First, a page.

This means your summary should look something like “Managing infrastructure projects lasting anywhere from 6 months to 2 years and with budgets ranging from $5k to $1M”. We recommended starting the resume writing process by checking out the top-notch Project Manager resume examples from your industry first, to get inspired before you start writing. According to the Project Management Institute (PMI), the median annual salary for non-certified project managers in the United States is $93,000. On the other hand, Project Management Professionals (PMPs), who are certified by PMI, earn a median wage of $123,000 per year, which is a 32% increase compared to their non-certified colleagues. The demand for project managers is likely to continue to grow as organizations increasingly rely on project-based work to achieve their goals.
The reverse chronological resume, a popular choice, can be particularly effective under the right circumstances. A reverse chronological resume vividly illustrates your professional how to become a project manager growth, showcasing your career trajectory from junior roles to more advanced positions. As a PMO Director, you’ll be expected to manage multiple projects simultaneously.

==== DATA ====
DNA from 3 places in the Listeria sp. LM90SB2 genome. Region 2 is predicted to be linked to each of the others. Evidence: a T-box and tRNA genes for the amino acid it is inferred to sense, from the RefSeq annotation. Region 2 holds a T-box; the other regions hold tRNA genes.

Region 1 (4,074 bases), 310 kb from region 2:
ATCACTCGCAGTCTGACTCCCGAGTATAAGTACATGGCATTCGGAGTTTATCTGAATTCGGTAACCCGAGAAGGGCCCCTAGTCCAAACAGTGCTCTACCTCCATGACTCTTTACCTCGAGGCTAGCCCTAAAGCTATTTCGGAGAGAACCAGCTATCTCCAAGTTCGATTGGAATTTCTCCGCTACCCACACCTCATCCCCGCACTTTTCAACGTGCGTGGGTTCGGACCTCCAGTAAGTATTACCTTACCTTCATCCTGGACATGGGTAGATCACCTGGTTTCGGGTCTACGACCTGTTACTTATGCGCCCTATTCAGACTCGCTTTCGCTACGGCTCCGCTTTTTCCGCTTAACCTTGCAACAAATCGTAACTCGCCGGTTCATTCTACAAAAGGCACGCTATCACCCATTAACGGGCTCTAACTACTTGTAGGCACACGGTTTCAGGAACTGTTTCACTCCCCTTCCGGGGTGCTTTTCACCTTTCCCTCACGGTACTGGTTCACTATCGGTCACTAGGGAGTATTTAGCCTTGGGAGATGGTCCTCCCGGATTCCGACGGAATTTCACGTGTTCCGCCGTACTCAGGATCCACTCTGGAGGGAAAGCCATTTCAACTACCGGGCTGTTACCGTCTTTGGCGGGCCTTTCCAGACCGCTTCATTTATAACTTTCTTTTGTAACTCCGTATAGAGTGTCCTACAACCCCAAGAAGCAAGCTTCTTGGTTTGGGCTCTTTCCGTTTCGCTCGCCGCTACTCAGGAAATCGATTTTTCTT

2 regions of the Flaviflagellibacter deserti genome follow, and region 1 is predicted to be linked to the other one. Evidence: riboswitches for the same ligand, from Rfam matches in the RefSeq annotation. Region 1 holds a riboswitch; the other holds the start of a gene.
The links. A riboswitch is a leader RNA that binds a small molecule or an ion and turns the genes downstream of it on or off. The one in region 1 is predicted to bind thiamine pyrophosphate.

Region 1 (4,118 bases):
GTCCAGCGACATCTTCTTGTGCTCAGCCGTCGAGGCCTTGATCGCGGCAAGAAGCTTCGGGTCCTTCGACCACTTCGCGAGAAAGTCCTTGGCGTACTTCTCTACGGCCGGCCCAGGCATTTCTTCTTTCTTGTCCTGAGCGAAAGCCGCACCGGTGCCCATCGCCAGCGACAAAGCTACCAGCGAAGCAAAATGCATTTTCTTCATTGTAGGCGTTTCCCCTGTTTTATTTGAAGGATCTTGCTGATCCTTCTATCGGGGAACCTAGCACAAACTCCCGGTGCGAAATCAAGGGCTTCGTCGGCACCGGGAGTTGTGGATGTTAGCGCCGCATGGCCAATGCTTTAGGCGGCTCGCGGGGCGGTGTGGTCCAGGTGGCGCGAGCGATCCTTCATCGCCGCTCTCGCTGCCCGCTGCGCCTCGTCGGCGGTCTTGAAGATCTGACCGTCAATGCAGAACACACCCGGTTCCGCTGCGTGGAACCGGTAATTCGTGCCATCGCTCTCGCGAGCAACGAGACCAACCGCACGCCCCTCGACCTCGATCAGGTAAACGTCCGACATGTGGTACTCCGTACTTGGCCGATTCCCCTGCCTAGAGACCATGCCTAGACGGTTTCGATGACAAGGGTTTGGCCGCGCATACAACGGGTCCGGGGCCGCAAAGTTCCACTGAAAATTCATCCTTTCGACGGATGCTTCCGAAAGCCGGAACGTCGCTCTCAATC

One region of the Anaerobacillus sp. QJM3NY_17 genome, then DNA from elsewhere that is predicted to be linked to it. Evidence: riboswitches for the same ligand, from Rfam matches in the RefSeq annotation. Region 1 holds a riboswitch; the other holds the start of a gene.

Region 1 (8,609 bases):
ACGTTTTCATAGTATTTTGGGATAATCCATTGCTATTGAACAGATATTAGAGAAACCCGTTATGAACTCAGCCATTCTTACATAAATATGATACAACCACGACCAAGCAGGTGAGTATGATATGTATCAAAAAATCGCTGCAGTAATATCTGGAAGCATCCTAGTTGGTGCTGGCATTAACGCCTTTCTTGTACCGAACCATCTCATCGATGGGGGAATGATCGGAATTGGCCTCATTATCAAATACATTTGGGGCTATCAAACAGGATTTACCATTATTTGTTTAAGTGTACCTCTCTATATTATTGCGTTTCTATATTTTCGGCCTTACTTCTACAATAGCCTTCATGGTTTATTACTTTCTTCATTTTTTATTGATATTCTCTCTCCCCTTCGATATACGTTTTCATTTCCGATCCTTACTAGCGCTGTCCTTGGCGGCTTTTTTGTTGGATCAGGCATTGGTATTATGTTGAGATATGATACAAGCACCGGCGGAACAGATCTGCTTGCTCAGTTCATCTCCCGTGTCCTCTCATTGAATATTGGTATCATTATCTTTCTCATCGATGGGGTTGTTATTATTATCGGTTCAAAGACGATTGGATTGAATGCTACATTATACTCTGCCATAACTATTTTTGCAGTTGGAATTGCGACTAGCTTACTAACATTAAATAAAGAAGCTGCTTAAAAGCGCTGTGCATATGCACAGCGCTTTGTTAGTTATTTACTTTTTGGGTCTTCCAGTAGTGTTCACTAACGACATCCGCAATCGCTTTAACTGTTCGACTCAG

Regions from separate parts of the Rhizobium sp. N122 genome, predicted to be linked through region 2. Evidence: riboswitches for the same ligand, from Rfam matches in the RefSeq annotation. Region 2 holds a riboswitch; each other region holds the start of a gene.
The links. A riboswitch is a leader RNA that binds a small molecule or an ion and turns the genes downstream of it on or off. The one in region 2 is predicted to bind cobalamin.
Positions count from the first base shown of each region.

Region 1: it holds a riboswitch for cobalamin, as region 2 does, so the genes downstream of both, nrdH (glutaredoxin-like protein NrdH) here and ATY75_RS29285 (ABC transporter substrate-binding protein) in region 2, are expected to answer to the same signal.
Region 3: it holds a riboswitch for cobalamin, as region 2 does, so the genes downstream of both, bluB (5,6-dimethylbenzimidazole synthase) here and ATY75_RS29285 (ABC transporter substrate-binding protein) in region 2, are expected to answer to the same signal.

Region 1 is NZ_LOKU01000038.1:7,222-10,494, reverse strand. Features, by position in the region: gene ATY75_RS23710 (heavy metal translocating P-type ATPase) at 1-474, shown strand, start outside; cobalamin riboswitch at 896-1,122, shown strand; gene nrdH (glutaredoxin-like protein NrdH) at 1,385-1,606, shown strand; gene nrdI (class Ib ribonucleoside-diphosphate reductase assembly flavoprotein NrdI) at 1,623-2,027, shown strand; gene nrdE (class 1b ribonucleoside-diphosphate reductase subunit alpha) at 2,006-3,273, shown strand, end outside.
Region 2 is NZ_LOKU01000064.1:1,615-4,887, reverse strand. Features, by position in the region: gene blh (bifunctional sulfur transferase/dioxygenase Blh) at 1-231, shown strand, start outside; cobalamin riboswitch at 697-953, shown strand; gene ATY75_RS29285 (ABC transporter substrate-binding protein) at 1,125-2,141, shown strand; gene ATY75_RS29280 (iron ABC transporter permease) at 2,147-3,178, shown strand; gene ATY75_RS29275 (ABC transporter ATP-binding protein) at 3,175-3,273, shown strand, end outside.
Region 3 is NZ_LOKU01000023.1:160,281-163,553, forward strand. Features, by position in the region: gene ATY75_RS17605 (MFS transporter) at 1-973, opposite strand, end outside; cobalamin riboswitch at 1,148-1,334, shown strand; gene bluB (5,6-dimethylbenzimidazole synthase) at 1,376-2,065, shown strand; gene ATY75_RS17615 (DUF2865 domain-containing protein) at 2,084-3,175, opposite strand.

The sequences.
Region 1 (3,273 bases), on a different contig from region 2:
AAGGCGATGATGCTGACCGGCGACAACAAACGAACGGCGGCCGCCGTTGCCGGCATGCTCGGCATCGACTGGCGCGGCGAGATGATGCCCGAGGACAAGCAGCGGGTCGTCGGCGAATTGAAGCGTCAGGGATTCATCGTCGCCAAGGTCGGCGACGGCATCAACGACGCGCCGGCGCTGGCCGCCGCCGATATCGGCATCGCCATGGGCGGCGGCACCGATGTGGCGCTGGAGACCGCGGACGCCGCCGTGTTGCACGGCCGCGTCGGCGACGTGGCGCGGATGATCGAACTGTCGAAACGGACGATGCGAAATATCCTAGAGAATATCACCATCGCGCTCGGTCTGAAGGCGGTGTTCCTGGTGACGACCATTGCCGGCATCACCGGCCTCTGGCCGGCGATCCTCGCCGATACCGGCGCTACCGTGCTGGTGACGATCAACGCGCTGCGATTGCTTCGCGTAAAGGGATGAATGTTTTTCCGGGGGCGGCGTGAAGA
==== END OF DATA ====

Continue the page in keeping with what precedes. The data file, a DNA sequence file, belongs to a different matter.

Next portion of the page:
#9. Match Your Project Manager Resume With a Cover Letter
Quantify that success if you can, be it in percentages, dollar amounts, or audience reach. At this point, you know all of the basics you’ll need to write a Project Manager resume that wins you more interviews and offers. The only thing left is to take all of that information and apply it to a template that’s going to help you get results. And if you want to learn more about the underlying strategies behind writing great resume bullets, check out this guide. They use fluffy, buzzword-fill language and they only talk about the actions that they took rather than the results and outcomes those actions created. It’s a section at the top of your resume that allows you to pick and choose the best and most relevant experience to feature right at the top of your resume.
The first is to leverage our list of the best keywords and skills for a Project Manager resume. They show employers that your skills align with the role and they also help format your resume for Applicant Tracking Systems (ATS). Ideally, the header had a lot to do with impressing them at first glance, because of the eye-pleasing design.
Choosing the best resume format for a project manager
Include these in your skills section, but also provide examples of how you’ve applied them in project scenarios. This could mean explaining how you used Agile methods to expedite a project, or how a specific tool aided in better resource allocation. A project manager needs a host of soft skills to juggle the many aspects of keeping a project running smoothly and on budget. Aside from excellent communication skills, problem-solving and organization, project managers also need to manage both time and risk.
To swing past this, match your skills with those listed in the job description. If they need a project manager expert in Lean Six Sigma methods, make sure its there in your CV, e.g. “Led a team using Lean Six Sigma to cut costs by 20%”. Remember, your CV isn’t an advertisement but a passport to your interview. As a Process Manager, you’re the mastermind who ensures everything runs smoothly in a company’s operations.